In 1919, after WWI had ended, hundreds of thousands of Australian soldiers arrived home, only to face re-integrating into society. However, society lacked the resources and knowledge to support those who had fought in the Great War - at times against insurmountable odds – and who were now dealing with significant physical and mental injuries
Keen to consign the Great War to the past and resume normal life, an exhausted and nearly bankrupt Australia started 1919 with a sense of hope. But for our soldiers the trauma continued and transitioning back into society was an incredibly difficult task. For many, the aftermath of the war continued throughout the Great Depression and the rest of their lives.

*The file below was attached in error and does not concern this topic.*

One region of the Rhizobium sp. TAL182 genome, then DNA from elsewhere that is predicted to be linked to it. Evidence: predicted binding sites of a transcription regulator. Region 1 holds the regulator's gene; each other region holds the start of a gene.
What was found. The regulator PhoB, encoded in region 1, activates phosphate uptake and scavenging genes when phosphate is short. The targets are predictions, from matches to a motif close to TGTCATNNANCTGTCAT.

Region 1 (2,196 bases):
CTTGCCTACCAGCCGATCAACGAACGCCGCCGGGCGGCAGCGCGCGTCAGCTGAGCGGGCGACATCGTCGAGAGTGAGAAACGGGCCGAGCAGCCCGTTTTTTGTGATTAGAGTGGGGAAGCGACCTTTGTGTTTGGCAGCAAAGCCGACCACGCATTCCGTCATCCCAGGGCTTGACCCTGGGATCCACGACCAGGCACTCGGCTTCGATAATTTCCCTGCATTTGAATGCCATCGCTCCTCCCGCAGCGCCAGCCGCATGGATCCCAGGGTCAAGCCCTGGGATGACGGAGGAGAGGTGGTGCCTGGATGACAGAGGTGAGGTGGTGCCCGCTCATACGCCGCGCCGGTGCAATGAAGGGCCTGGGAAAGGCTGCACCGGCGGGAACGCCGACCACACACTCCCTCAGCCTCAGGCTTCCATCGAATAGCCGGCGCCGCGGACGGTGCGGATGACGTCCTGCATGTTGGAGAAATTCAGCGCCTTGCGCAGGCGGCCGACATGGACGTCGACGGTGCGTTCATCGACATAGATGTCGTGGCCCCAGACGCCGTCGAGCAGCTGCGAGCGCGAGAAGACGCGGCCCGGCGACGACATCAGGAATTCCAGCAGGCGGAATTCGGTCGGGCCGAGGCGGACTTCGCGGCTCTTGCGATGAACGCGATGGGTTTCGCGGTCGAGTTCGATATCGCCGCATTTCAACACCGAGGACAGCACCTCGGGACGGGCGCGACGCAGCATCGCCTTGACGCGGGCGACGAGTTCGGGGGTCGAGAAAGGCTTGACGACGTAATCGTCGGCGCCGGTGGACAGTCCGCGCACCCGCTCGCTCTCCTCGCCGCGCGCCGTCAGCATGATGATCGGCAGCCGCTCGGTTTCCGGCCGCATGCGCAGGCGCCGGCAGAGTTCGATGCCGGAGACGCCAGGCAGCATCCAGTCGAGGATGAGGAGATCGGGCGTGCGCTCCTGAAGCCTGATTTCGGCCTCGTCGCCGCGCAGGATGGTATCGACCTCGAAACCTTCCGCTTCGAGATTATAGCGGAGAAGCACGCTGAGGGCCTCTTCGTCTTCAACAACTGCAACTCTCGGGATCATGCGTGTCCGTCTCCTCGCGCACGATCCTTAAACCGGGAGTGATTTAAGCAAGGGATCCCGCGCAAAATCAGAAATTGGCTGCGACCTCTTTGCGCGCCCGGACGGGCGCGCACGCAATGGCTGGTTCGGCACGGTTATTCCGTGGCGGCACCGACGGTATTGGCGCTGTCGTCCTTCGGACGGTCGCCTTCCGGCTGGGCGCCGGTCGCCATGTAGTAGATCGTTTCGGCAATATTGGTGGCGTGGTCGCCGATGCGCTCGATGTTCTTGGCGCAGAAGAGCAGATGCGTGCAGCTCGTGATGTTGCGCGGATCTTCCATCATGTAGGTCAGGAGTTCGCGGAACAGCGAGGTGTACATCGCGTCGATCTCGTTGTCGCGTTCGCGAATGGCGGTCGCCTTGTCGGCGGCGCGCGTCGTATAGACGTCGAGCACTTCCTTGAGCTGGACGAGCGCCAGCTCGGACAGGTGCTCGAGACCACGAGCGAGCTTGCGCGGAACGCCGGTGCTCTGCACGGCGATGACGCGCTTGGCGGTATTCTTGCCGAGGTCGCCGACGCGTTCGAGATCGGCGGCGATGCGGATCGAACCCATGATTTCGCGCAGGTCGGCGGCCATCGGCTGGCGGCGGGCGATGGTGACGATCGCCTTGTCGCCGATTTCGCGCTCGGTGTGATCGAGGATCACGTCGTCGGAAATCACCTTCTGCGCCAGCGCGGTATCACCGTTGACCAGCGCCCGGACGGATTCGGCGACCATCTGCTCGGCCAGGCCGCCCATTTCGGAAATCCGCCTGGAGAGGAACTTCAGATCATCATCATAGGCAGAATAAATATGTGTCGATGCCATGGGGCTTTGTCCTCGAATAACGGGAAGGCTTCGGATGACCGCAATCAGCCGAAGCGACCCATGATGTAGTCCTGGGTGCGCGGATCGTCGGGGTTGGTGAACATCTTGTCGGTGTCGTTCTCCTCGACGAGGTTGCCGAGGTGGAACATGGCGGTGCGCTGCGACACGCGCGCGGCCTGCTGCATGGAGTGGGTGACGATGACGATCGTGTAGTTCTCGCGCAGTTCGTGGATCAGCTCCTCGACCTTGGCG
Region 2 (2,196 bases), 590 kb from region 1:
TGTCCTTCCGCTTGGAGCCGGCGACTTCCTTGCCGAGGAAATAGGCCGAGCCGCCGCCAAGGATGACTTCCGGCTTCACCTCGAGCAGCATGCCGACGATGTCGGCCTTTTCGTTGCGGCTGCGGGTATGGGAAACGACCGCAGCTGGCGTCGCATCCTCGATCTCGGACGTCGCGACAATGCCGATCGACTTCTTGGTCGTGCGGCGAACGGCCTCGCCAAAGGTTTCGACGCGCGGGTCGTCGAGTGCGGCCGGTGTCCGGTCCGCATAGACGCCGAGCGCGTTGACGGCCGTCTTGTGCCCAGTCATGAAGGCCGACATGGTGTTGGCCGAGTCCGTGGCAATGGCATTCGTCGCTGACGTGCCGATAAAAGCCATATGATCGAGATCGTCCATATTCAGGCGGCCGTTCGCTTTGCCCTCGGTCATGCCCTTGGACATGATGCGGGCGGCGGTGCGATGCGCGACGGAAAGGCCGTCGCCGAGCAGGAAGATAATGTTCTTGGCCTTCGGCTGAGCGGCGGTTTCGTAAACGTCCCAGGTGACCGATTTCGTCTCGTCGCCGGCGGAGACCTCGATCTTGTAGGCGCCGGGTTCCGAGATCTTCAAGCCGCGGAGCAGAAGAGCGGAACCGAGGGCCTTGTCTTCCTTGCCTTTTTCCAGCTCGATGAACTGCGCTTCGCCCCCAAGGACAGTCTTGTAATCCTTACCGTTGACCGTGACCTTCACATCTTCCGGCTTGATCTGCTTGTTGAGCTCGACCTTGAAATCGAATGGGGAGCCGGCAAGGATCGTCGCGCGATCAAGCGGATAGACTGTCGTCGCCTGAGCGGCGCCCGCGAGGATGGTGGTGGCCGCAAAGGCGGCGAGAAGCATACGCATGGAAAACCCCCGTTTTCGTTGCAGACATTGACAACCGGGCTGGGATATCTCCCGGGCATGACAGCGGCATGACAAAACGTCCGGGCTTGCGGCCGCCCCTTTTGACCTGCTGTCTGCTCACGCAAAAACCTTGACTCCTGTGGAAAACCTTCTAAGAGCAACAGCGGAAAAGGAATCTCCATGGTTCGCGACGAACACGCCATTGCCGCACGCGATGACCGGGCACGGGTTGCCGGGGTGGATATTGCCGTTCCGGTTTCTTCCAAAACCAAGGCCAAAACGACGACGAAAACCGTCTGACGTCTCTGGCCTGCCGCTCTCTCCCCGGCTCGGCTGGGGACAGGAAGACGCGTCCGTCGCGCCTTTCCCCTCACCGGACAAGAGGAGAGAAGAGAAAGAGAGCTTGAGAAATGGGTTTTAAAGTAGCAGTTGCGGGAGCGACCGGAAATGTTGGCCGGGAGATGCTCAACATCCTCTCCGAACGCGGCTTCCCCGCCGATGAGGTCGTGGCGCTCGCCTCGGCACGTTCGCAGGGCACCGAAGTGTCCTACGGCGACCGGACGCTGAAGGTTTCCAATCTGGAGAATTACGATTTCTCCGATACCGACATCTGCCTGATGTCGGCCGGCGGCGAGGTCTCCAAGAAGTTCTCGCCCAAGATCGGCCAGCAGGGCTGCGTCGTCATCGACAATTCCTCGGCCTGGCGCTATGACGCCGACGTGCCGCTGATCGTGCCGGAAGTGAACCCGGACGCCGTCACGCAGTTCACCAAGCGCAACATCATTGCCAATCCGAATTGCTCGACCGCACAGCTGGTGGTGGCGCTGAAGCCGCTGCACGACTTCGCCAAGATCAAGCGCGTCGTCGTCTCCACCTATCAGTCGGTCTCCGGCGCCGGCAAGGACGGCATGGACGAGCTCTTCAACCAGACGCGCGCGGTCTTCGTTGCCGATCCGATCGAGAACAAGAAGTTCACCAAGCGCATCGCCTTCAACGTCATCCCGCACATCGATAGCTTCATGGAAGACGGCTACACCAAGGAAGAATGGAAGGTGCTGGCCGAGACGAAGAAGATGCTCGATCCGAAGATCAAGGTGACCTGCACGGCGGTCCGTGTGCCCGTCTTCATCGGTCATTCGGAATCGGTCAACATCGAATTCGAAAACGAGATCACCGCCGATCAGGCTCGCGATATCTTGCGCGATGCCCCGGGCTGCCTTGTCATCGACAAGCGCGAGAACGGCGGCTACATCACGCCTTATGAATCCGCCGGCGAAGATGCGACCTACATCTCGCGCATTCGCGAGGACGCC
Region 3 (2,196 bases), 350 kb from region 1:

100 years later, Soldier On is working to make sure the futures of our contemporary Australian veterans and their families are secured. By providing a range of mental health and wellbeing, employment and transition, education and training services, as well as a range of programs and activities focused on building social connectivity, Soldier On is ensuring that our veterans and their families are supported long after they take their uniforms off.
“Soldier On knows what has to be done. We’ve proven that our programs are comprehensive and unique and that they change lives. The challenge now is to expand our services into the parts of regional Australia where many veterans are based but find themselves without support. This ANZAC Day we’re asking Australians to give for our contemporary veterans and their families, in honour of those for whom the Great War never ended” - Soldier On CEO Mat Jones.
With funds raised 'In Their Honour', Soldier On intends to expand its services into more regional areas of Australia including (but not limited to): country Victoria, Northern NSW, the Northern Territory, and Tasmania, to support more service families. With your help, we can make it happen.